Carnegie Mellon’s Larry Pileggi Wins
Aristotle Award for Outstanding Teaching
PITTSBURGH—Carnegie Mellon University’s Larry Pileggi will receive the prestigious Aristotle Award from the Semiconductor Research Corporation when the 2008 TechCon Conference is rescheduled following cleanup from Hurricane Ike. This annual award was established in 1995 to recognize faculty who have had a deep commitment to the educational experience over a long period of time.
Pileggi, the Tanoto Professor of Electrical and Computer Engineering at Carnegie Mellon, is being recognized for his innovative teaching abilities as evidenced by the outstanding research accomplishments of his students.
“Professor Pileggi is a great teacher and research advisor,” said Peng Li, a 2003 graduate of Carnegie Mellon’s Electrical and Computer Engineering Department and a professor at Texas A&M University. “It was an invaluable experience to be part of his research team, and to see how he injected his wisdom into projects to ensure that the research stayed on a strategically, well-planned course which led to a successful end,” said Li, who nominated Pileggi for the award.
Ed Schlesinger, head of the Department of Electrical and Computer Engineering at Carnegie Mellon, said the Aristotle Award was created by the Semiconductor Research Corporation to recognize teaching excellence in the broadest sense, emphasizing student advising and teaching during the process.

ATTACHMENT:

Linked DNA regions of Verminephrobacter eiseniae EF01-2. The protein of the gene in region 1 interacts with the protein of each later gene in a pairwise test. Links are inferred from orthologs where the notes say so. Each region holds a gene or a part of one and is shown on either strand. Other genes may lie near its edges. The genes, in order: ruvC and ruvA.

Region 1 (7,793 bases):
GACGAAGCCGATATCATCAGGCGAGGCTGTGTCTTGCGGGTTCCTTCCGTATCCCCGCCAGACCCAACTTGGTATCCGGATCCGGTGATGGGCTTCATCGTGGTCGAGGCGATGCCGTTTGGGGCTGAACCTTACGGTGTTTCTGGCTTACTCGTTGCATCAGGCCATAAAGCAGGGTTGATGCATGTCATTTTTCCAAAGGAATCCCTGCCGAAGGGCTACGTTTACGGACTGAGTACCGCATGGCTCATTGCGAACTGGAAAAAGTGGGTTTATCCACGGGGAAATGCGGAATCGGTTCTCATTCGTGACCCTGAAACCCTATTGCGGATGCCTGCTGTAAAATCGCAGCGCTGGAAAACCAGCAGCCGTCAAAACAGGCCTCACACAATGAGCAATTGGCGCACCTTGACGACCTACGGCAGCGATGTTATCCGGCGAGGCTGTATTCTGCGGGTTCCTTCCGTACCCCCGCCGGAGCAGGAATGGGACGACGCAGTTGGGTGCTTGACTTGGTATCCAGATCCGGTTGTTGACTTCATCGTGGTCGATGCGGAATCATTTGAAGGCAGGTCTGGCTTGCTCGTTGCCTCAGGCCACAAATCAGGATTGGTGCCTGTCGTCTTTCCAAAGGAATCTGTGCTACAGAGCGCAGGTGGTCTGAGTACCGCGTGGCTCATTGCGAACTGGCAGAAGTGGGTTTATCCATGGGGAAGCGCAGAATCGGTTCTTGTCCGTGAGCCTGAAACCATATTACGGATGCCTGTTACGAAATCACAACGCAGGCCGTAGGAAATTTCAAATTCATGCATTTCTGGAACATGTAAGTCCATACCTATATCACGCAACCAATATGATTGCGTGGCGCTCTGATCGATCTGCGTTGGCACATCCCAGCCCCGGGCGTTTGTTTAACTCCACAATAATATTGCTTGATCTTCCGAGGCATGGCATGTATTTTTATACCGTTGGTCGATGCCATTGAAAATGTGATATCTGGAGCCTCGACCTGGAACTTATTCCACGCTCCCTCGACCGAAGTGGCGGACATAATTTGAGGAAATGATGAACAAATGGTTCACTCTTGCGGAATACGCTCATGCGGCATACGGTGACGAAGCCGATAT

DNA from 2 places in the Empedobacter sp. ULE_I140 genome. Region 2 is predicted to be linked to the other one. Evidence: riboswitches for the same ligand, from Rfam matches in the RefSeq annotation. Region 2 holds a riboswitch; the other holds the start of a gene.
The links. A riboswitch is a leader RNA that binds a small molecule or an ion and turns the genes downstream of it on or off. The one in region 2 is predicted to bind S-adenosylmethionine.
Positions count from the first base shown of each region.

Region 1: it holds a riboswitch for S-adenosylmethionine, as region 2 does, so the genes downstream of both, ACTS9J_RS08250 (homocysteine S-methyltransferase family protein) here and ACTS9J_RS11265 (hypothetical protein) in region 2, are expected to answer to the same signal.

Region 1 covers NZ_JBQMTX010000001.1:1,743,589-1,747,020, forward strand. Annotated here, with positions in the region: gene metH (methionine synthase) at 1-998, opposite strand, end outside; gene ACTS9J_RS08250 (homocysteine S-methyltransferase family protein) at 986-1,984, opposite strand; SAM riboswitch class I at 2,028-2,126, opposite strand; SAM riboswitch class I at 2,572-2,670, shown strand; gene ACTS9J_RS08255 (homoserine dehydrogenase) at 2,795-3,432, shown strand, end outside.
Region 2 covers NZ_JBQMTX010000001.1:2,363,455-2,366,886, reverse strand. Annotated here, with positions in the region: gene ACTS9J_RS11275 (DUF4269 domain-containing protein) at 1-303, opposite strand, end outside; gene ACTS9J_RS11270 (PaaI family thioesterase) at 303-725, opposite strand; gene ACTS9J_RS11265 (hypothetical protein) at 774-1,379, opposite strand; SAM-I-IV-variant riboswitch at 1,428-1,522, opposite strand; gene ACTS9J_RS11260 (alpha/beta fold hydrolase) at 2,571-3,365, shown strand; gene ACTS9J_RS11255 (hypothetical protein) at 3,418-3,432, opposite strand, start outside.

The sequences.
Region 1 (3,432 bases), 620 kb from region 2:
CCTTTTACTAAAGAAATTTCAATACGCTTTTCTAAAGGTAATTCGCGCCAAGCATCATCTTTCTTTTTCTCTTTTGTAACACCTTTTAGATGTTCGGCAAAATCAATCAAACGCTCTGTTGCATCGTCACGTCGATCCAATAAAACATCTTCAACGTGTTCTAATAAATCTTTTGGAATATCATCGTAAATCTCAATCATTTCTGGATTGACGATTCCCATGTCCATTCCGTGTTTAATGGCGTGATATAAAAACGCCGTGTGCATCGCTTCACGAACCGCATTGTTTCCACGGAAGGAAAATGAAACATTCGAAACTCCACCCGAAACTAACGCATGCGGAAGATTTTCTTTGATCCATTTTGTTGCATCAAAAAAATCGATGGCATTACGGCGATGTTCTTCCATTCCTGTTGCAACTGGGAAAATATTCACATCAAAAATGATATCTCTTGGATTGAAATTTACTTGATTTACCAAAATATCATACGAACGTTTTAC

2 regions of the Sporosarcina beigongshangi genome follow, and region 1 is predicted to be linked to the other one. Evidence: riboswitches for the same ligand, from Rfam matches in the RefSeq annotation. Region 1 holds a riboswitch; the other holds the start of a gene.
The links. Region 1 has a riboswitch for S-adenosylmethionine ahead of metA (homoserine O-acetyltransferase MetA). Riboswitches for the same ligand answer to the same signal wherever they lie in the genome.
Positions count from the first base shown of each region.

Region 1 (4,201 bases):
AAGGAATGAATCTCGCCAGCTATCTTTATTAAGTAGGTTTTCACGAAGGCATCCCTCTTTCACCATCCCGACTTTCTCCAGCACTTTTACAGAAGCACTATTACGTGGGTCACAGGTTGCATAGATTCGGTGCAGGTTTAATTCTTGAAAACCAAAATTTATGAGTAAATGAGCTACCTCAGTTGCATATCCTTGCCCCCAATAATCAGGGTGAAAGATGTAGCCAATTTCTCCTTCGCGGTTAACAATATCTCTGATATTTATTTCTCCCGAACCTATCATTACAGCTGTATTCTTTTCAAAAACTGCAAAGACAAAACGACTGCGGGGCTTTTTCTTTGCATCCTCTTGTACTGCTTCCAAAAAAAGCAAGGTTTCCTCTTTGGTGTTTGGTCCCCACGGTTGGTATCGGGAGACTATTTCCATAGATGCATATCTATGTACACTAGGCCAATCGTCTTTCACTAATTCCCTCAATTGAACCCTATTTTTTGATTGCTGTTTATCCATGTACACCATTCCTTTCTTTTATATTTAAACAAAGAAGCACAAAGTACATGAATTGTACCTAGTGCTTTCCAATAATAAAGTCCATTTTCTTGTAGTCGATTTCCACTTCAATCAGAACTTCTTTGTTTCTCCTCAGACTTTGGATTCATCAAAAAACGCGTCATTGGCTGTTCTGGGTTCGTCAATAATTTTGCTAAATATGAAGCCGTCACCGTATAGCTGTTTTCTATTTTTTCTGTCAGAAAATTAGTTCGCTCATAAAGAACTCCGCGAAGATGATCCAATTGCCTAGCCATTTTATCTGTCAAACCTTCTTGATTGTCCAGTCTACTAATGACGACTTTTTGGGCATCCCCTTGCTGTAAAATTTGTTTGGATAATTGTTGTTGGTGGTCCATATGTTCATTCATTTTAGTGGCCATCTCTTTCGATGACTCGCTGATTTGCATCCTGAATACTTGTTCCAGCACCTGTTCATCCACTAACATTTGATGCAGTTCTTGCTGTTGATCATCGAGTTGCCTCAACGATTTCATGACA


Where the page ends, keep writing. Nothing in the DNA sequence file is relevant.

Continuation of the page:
“Larry continues to raise the bar and set the standard when it comes to creating a highly successful environment that allows all of his students to collaborate and be innovative in a multidisciplinary environment,” Schlesinger said.
A visionary, Pileggi has been a pioneer in developing new methods and techniques for various digital and analog integrated circuit design for the competitive semiconductor industry.
“I am both delighted and surprised to win this award,” said Pileggi, who began teaching at Carnegie Mellon in 1996.
In addition to this latest accolade, the Semiconductor Research Corporation recently awarded the 2007 Richard A. Newton Industrial Impact Award to Pileggi for his work in the MARCO/DARPA Gigascale Research Center. He has consulted for various semiconductor companies and served as a founder for three companies, including Fabbrix Inc., which was recently acquired by PDF Solutions of San Jose, Calif. Along with his academic responsibilities, Pileggi currently serves as a chief technologist for PDF Solutions.
Before coming to Carnegie Mellon, Pileggi worked for Westinghouse Research and Development, where he was recognized with the corporation’s highest engineering achievement award in 1986. He was an accomplished faculty member at the University of Texas from 1989 through 1995.
Pileggi received his master’s degree in electrical engineering from the University of Pittsburgh in 1984, and a Ph.D. in electrical and computer engineering from Carnegie Mellon in 1989.